VPN Part 2: Do I need a VPN at home?
How would you hide who you are?
[The first part covered the topic of the use of a VPN for mobile devices while accessing free, local hotspots in businesses or in travel. Part two of this three-part series discusses the other side of a VPN: Hiding where or who you are.]
It’s not making you anonymous, but a VPN will allow you to appear somewhere where you physically are not.
When you visit a website, sometimes it already knows where you are. Ever visit a weather website and it gives you a forecast for your local town? And it did that without asking you where you are? Your location is often derived from your IP (Internet Protocol) address that your ISP (Internet Service Provider) assigns you. Oh, you’re address is 220.127.116.11? Well let’s see… that IP is registered to Comcast cable. Comcast cable reports that the IP is assigned to its service area in Nashville, TN, therefore, you’re in Nashville!
That IP, by the way, is for Yahoo.com, and I have no idea if it’s in Nashville, but I’m using that as an example.
Now, what if you did not want others to know where you’re connecting from?
What if you did not want your ISP to know what sites you’re visiting or the type of Internet traffic you’re generating?
That’s where a VPN (Virtual Private Network) comes into play. When you connect to a VPN, you’re connecting to a server at a different location. And then once that connection is established, ALL of your Internet traffic goes through that server.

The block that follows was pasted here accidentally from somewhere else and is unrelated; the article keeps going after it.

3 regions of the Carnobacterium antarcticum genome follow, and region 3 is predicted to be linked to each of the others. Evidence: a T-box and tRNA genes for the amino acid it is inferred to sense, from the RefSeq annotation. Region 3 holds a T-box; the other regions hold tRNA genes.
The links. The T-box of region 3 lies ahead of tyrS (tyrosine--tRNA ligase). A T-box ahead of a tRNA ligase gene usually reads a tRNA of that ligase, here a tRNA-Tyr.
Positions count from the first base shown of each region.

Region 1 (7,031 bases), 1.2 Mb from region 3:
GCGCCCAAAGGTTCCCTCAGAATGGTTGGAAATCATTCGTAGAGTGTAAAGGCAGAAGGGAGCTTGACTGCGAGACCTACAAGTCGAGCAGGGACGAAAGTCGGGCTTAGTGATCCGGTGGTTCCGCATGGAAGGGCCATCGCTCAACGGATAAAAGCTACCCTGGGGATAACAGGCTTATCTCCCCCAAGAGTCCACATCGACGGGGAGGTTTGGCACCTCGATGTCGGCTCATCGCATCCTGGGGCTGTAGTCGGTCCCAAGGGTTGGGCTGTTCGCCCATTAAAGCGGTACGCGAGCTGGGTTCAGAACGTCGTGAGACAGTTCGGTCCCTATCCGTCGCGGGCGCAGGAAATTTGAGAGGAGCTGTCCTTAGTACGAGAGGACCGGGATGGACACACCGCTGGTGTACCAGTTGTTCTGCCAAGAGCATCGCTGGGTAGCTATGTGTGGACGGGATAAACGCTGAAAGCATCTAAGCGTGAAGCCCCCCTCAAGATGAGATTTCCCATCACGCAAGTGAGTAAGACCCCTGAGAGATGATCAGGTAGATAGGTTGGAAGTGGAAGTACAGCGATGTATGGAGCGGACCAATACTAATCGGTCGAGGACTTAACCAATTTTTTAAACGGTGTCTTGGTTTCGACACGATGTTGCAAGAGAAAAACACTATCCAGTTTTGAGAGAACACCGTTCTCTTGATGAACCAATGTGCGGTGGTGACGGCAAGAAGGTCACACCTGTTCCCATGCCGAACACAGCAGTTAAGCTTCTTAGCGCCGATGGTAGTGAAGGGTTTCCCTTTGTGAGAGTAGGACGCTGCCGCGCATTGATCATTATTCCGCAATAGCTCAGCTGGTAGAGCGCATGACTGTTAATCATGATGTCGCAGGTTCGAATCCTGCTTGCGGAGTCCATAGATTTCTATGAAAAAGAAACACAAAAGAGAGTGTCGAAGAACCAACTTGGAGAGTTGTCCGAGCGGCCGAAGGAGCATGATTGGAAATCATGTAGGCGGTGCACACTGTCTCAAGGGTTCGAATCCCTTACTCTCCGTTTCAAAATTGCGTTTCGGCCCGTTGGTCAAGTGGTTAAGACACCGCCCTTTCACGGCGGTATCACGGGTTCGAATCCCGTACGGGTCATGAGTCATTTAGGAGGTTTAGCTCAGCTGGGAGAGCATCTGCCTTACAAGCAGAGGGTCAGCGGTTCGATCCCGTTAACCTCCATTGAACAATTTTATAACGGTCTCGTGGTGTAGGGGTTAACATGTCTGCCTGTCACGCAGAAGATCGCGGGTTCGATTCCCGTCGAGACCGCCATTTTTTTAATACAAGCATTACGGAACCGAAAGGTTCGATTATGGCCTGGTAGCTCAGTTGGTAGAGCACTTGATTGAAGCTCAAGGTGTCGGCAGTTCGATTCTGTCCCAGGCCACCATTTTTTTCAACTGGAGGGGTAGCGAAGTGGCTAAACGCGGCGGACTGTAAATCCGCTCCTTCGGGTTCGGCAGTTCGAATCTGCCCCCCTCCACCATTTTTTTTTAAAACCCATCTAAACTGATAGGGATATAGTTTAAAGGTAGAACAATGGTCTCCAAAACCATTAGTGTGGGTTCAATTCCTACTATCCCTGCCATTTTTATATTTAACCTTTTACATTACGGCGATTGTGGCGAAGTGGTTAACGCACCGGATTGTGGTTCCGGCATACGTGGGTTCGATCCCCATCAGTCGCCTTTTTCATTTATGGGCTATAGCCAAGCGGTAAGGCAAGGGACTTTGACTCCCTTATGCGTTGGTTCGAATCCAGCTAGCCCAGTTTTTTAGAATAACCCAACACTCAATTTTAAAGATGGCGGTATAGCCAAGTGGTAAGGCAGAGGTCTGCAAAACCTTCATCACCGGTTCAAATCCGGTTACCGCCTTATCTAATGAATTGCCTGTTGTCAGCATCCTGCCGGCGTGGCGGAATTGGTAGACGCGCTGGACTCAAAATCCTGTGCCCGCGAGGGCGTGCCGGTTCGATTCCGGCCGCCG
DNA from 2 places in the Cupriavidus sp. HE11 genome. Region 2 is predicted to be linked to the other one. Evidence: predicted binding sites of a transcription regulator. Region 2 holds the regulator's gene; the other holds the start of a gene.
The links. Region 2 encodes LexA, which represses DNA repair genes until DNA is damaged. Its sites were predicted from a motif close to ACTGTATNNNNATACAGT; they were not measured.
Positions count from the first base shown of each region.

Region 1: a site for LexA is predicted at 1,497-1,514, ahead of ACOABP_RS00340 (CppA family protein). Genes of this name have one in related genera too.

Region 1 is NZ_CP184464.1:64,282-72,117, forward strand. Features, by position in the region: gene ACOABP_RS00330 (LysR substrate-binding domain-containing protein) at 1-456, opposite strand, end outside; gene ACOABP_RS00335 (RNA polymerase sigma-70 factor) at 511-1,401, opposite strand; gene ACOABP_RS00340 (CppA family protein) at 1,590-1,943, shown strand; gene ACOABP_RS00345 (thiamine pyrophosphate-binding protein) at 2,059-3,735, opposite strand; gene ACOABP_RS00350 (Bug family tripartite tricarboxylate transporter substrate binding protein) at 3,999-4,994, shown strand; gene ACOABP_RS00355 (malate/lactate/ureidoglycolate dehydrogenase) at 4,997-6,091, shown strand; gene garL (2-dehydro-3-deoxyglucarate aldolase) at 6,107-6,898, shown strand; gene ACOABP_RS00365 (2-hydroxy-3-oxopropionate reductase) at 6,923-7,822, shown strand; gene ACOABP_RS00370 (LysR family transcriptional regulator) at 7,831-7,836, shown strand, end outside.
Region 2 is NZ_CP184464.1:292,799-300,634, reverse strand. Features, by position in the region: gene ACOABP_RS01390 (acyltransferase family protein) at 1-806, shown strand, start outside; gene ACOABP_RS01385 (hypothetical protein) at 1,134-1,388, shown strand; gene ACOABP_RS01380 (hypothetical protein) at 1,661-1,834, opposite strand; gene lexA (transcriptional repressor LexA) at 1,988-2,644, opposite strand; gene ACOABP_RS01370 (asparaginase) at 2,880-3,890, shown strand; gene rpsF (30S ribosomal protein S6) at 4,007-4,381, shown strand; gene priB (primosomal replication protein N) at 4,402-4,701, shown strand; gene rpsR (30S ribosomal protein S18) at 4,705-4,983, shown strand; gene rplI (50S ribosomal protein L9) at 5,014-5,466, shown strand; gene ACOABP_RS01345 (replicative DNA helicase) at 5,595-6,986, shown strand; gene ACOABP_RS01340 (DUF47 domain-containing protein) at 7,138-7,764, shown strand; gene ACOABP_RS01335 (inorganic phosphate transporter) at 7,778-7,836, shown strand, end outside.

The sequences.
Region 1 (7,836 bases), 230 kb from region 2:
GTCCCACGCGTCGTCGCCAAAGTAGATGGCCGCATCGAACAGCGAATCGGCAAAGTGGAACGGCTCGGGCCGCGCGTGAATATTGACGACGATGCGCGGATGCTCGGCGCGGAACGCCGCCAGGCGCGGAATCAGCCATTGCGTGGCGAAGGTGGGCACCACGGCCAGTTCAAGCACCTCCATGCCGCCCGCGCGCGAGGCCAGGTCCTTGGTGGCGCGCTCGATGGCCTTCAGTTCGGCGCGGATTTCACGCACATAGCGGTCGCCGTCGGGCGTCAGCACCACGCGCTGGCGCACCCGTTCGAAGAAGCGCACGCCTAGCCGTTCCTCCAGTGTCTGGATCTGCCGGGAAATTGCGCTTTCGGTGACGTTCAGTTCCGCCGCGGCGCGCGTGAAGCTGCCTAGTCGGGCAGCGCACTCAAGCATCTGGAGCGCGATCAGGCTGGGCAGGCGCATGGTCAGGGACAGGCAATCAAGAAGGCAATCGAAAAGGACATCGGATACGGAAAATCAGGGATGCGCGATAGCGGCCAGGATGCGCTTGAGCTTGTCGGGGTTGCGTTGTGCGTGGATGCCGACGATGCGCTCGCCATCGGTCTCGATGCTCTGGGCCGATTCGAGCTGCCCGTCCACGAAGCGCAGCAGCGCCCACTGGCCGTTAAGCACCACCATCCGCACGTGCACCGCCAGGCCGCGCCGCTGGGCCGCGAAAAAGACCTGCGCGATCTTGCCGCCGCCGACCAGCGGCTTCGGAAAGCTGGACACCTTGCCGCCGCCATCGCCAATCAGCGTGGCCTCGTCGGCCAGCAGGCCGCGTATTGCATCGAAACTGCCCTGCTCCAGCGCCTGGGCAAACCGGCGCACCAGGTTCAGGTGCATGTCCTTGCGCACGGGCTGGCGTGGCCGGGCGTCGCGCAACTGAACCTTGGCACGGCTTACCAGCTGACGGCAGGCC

So what is that server? It’s just a point that you’re connecting to that just gets you to the Internet. But the communication is encrypted, meaning your ISP won’t know what sites you’re visiting nor will it know what you’re doing (email, gaming, etc.). Also, that server is in a different location.
Are you an Expat? Miss your home country? Want to watch TV shows that you can only stream from within that country but can’t in the location you’re currently in? This is where a VPN comes into play… again.
If you’re in Nashville, TN, and you want to appear as if you’re in London, England, then you can connect to a VPN server in London. Now all Internet traffic you generate will flow from London and every site you visit will treat you as if you’re in London.
Can you utilize all of this functionality of a VPN on your mobile device or laptop? Of course – same thing. A VPN can be used on most any device that can access the Internet: Smartphone, laptop, iPad, Desktop computer… Windows, Linux, Mac… yes, they can use a VPN.
Want to use Netflix in London, but want it to appear as if you’re in the United States? Yes, many VPNs can offer you that, but not all… which brings us to Part three: Choosing a VPN.